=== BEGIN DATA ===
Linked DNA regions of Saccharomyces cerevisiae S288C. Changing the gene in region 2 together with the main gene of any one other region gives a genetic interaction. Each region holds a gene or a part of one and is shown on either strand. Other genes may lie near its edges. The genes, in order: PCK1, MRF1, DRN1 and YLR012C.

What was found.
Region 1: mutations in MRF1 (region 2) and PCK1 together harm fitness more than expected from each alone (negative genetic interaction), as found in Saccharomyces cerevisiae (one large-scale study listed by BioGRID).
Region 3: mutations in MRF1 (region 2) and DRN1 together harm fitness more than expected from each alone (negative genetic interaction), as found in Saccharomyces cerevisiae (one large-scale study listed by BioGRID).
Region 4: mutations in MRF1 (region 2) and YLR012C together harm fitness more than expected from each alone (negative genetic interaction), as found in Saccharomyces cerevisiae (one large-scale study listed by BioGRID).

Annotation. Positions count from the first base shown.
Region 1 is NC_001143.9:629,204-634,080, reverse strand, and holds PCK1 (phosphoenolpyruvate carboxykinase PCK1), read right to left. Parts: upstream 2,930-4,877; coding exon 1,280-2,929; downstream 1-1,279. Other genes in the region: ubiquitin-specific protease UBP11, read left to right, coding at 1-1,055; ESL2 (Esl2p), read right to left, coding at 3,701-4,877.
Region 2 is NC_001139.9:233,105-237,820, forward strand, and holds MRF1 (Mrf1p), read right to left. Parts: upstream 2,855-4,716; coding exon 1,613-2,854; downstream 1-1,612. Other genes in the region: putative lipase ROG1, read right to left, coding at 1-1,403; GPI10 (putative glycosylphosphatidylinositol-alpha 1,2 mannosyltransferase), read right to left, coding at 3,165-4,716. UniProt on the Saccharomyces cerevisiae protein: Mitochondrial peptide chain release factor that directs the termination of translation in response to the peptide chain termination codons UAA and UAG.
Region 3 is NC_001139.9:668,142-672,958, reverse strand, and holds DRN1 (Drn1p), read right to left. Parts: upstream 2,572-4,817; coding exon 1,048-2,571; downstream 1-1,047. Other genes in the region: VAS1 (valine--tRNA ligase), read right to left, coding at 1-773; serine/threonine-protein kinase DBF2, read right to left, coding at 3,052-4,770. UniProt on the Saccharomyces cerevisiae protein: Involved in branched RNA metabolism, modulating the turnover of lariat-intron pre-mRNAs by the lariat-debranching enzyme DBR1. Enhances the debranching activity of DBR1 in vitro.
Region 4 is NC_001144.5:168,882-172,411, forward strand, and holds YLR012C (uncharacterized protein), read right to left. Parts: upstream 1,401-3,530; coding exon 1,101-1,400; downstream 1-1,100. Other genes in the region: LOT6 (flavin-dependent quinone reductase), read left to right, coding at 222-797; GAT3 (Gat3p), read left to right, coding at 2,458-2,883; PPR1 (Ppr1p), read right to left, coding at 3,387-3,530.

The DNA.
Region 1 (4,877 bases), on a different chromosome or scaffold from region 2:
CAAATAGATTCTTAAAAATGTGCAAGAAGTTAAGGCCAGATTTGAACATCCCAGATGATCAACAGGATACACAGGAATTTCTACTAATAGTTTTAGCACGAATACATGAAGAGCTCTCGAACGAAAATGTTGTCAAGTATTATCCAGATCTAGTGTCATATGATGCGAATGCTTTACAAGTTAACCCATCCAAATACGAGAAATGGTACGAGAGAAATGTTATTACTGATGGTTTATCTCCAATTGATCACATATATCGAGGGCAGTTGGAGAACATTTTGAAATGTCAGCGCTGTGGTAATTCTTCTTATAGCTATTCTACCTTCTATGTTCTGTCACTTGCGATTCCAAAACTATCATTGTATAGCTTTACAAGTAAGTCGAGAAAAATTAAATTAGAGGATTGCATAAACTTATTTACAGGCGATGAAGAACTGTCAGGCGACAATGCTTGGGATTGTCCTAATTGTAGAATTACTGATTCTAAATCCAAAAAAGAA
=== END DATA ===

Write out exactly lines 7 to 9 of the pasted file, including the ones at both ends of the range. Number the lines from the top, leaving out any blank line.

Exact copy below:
Region 1 is NC_001143.9:629,204-634,080, reverse strand, and holds PCK1 (phosphoenolpyruvate carboxykinase PCK1), read right to left. Parts: upstream 2,930-4,877; coding exon 1,280-2,929; downstream 1-1,279. Other genes in the region: ubiquitin-specific protease UBP11, read left to right, coding at 1-1,055; ESL2 (Esl2p), read right to left, coding at 3,701-4,877.
Region 2 is NC_001139.9:233,105-237,820, forward strand, and holds MRF1 (Mrf1p), read right to left. Parts: upstream 2,855-4,716; coding exon 1,613-2,854; downstream 1-1,612. Other genes in the region: putative lipase ROG1, read right to left, coding at 1-1,403; GPI10 (putative glycosylphosphatidylinositol-alpha 1,2 mannosyltransferase), read right to left, coding at 3,165-4,716. UniProt on the Saccharomyces cerevisiae protein: Mitochondrial peptide chain release factor that directs the termination of translation in response to the peptide chain termination codons UAA and UAG.
Region 3 is NC_001139.9:668,142-672,958, reverse strand, and holds DRN1 (Drn1p), read right to left. Parts: upstream 2,572-4,817; coding exon 1,048-2,571; downstream 1-1,047. Other genes in the region: VAS1 (valine--tRNA ligase), read right to left, coding at 1-773; serine/threonine-protein kinase DBF2, read right to left, coding at 3,052-4,770. UniProt on the Saccharomyces cerevisiae protein: Involved in branched RNA metabolism, modulating the turnover of lariat-intron pre-mRNAs by the lariat-debranching enzyme DBR1. Enhances the debranching activity of DBR1 in vitro.